Recognizing International Week of Deaf People 2022

This week is International Week of Deaf People, a week of celebrating deafness and educating hearing people about Deaf communities in Canada and around the world. This year’s focus centers around building inclusive communities for everyone. This includes learning how to make inclusive sign language environments, legal recognition of national sign languages, creating equal opportunities for all Deaf people, supporting Deaf leadership and ensuring human rights for the Deaf.

September 23rd is the International Day of Sign Language – a day set aside to celebrate, promote and educate people about the variety of sign languages that make up a vibrant and important part of Deaf culture the world over.

Did you know?

  • More than 90% of Deaf children are born to hearing parents and less than 10% of these parents learn American Sign Language (ASL)
  • There is no single signed language used worldwide. Signed languages, like spoken, develop organically in different areas, with their own slang and regional dialects. There are between 138 and 300 different signed languages in the world today. Here in Canada we have American Sign Language (ASL), la Langue des Signes Quebecoise (LSQ), Maritimes Sign Language (MSL) and Plains Sign Language (PSL), the most well-known Indigenous sign language in Canada and the US.
  • In 2019, the Accessible Canada Act recognized “American Sign Language, Quebec Sign Language and Indigenous sign languages…as the primary languages for communication by deaf persons in Canada.” The purpose of the Act is to promote inclusivity in areas such as goods and services industries, transportation and communication technologies.
  • ASL is not a physical representation of English. It is a language with its own syntax that uses hand shape, palm orientation, location on the body, movement and facial expression and has its own idioms.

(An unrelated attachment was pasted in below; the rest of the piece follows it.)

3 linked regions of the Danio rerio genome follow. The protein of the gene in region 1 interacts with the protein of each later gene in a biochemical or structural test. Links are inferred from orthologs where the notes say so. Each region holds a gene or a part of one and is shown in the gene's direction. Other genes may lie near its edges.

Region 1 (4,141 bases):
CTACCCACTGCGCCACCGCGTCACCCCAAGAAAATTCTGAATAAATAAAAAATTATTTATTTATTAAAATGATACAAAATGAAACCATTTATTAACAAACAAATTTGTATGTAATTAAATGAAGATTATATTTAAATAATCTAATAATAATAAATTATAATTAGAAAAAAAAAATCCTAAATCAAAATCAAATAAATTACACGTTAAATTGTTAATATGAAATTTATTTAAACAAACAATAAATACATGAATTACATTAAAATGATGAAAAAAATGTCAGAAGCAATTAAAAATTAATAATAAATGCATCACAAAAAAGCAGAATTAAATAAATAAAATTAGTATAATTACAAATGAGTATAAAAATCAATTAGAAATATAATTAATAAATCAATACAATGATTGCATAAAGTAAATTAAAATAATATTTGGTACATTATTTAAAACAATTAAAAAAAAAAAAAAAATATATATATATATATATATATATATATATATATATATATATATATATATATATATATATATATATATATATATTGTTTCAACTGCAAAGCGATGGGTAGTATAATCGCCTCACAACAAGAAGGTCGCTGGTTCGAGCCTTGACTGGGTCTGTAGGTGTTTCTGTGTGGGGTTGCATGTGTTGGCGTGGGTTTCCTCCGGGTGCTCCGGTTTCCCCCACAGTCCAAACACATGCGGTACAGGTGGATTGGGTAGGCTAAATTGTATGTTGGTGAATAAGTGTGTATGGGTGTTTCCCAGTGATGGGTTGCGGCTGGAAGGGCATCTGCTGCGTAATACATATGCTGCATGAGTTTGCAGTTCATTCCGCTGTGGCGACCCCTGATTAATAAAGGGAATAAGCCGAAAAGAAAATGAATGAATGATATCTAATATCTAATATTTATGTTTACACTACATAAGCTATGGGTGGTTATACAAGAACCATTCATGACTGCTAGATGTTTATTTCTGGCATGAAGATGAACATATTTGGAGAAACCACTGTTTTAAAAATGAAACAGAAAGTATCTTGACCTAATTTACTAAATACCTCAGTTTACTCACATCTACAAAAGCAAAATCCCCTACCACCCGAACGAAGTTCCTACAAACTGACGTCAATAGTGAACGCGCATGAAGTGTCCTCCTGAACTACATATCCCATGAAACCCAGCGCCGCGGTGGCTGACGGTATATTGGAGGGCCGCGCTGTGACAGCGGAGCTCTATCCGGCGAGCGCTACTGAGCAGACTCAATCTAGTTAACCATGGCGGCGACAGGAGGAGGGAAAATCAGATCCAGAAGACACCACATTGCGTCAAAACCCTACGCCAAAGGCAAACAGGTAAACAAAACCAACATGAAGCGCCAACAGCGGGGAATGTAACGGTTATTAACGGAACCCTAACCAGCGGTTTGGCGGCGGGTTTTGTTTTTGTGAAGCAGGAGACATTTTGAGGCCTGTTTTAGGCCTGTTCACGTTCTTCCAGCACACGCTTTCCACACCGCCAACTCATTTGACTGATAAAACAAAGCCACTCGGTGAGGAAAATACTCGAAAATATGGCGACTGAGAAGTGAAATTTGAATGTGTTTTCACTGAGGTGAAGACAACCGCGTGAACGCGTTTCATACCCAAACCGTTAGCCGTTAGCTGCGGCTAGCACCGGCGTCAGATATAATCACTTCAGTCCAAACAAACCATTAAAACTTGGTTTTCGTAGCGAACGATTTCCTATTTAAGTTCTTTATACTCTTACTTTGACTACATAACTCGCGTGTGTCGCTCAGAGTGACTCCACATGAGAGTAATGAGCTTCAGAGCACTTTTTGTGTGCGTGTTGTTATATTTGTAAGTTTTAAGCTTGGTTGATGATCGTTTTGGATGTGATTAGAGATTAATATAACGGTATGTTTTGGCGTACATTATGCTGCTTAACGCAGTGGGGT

• The best way to learn ASL is from an accredited Deaf instructor who can teach not only the fundamentals of ASL but the important connection the language has to Deaf culture
  • Alexander Graham Bell, who once lived in Brantford, ON, and is known as being the inventor of the telephone and an educator of the deaf, is viewed by many in the Deaf community as having a detrimental and lasting impact on Deaf language and culture. Though his mother was deaf and his father taught the deaf, he is not viewed as an ally of the deaf community. This was due to his staunch oralist focus which undermined the importance of signed languages and his support of eugenics (essentially wanting to breed out deafness). His push for all deaf to speak instead of sign is a trauma that is still felt within the Deaf community.

WPL Resources

  • You can access Gale Course’s online American Sign Language course for free with your WPL card
  • Laurie P at our Eastside branch (me!) can communicate in ASL
  • WPL has many books to learn about Deaf culture as well as fiction reads with Deaf/Deaf-Blind main characters. Take a look below at some of these resources!


Children’s Fiction

Non Fiction


How are you going to celebrate International Week of Deaf People?

For more info: